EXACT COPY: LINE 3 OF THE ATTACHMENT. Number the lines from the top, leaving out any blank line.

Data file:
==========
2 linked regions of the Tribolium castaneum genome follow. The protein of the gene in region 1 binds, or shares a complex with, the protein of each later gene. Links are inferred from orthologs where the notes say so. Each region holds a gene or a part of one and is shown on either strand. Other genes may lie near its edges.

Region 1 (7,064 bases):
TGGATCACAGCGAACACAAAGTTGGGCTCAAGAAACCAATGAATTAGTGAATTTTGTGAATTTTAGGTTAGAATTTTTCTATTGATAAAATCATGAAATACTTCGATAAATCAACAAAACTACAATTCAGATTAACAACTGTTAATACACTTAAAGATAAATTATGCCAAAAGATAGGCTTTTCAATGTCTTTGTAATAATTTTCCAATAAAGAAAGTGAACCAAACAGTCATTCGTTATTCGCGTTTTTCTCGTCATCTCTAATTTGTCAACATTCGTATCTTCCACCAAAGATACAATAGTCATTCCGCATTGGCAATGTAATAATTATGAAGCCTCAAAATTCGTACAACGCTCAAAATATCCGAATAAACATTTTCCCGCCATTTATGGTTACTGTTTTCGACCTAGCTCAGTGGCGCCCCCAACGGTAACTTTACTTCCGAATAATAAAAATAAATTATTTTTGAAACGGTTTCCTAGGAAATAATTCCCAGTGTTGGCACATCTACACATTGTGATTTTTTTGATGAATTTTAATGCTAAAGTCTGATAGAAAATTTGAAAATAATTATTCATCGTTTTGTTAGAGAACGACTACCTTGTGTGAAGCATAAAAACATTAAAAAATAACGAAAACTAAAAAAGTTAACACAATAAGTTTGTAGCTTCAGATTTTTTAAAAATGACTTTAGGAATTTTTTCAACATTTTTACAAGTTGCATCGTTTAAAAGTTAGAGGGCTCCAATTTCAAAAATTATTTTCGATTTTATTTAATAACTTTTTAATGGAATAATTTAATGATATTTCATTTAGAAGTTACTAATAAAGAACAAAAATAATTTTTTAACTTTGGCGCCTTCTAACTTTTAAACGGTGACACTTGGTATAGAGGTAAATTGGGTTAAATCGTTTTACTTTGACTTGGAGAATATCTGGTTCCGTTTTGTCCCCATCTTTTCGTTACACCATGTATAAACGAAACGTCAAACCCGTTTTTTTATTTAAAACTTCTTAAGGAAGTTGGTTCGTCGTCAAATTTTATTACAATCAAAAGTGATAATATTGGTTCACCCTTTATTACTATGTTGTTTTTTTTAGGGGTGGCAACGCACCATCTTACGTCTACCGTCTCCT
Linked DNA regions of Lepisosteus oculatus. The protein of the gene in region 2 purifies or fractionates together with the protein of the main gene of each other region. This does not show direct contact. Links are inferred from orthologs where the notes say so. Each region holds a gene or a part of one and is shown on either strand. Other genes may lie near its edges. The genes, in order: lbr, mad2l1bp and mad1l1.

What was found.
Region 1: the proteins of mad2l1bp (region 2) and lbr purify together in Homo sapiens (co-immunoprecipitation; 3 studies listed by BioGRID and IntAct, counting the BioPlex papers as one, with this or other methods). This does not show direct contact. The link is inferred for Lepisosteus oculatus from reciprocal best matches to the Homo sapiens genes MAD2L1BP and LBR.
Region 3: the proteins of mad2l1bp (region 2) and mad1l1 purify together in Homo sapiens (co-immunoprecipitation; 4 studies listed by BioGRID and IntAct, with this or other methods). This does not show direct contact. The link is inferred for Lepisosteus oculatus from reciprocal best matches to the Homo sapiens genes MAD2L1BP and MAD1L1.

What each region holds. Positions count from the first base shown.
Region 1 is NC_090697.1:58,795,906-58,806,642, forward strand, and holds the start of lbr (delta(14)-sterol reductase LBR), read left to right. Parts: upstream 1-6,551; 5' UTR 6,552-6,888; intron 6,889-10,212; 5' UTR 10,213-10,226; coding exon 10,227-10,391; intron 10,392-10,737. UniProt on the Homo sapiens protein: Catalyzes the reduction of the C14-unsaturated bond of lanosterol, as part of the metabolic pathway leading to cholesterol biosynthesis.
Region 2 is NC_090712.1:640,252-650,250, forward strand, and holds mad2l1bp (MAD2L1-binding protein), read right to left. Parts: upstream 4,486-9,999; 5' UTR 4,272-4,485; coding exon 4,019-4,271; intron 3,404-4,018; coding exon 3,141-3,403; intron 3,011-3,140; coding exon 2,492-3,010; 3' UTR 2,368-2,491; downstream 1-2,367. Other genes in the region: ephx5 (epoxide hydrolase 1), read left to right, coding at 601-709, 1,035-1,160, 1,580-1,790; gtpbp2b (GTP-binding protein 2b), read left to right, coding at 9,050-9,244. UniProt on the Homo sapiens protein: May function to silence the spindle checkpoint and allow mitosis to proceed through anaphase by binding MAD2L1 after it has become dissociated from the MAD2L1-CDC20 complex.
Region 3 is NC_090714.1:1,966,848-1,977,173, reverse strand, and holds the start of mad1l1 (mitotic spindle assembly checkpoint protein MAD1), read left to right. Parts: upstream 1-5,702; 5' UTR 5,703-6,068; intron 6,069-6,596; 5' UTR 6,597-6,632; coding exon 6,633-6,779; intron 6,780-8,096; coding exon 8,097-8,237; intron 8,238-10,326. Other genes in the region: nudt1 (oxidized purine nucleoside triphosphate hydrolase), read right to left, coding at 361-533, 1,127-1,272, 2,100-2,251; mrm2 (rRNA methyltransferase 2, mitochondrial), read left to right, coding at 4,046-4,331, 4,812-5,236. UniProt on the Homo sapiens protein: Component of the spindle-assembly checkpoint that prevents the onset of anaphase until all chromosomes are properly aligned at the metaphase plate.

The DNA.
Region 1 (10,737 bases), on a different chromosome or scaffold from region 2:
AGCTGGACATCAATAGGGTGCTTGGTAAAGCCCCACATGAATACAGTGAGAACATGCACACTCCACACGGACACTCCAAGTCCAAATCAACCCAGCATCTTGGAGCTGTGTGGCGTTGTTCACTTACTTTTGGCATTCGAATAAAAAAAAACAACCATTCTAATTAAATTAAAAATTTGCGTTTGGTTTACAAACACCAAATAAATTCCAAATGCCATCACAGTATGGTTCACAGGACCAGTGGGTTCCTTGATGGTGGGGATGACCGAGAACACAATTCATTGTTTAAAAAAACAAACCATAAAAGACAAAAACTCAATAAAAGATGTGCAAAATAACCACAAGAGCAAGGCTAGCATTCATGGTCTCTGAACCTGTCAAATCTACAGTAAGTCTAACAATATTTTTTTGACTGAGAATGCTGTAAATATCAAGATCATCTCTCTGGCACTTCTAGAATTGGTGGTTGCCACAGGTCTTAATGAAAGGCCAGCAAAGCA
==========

TGGATCACAGCGAACACAAAGTTGGGCTCAAGAAACCAATGAATTAGTGAATTTTGTGAATTTTAGGTTAGAATTTTTCTATTGATAAAATCATGAAATACTTCGATAAATCAACAAAACTACAATTCAGATTAACAACTGTTAATACACTTAAAGATAAATTATGCCAAAAGATAGGCTTTTCAATGTCTTTGTAATAATTTTCCAATAAAGAAAGTGAACCAAACAGTCATTCGTTATTCGCGTTTTTCTCGTCATCTCTAATTTGTCAACATTCGTATCTTCCACCAAAGATACAATAGTCATTCCGCATTGGCAATGTAATAATTATGAAGCCTCAAAATTCGTACAACGCTCAAAATATCCGAATAAACATTTTCCCGCCATTTATGGTTACTGTTTTCGACCTAGCTCAGTGGCGCCCCCAACGGTAACTTTACTTCCGAATAATAAAAATAAATTATTTTTGAAACGGTTTCCTAGGAAATAATTCCCAGTGTTGGCACATCTACACATTGTGATTTTTTTGATGAATTTTAATGCTAAAGTCTGATAGAAAATTTGAAAATAATTATTCATCGTTTTGTTAGAGAACGACTACCTTGTGTGAAGCATAAAAACATTAAAAAATAACGAAAACTAAAAAAGTTAACACAATAAGTTTGTAGCTTCAGATTTTTTAAAAATGACTTTAGGAATTTTTTCAACATTTTTACAAGTTGCATCGTTTAAAAGTTAGAGGGCTCCAATTTCAAAAATTATTTTCGATTTTATTTAATAACTTTTTAATGGAATAATTTAATGATATTTCATTTAGAAGTTACTAATAAAGAACAAAAATAATTTTTTAACTTTGGCGCCTTCTAACTTTTAAACGGTGACACTTGGTATAGAGGTAAATTGGGTTAAATCGTTTTACTTTGACTTGGAGAATATCTGGTTCCGTTTTGTCCCCATCTTTTCGTTACACCATGTATAAACGAAACGTCAAACCCGTTTTTTTATTTAAAACTTCTTAAGGAAGTTGGTTCGTCGTCAAATTTTATTACAATCAAAAGTGATAATATTGGTTCACCCTTTATTACTATGTTGTTTTTTTTAGGGGTGGCAACGCACCATCTTACGTCTACCGTCTCCT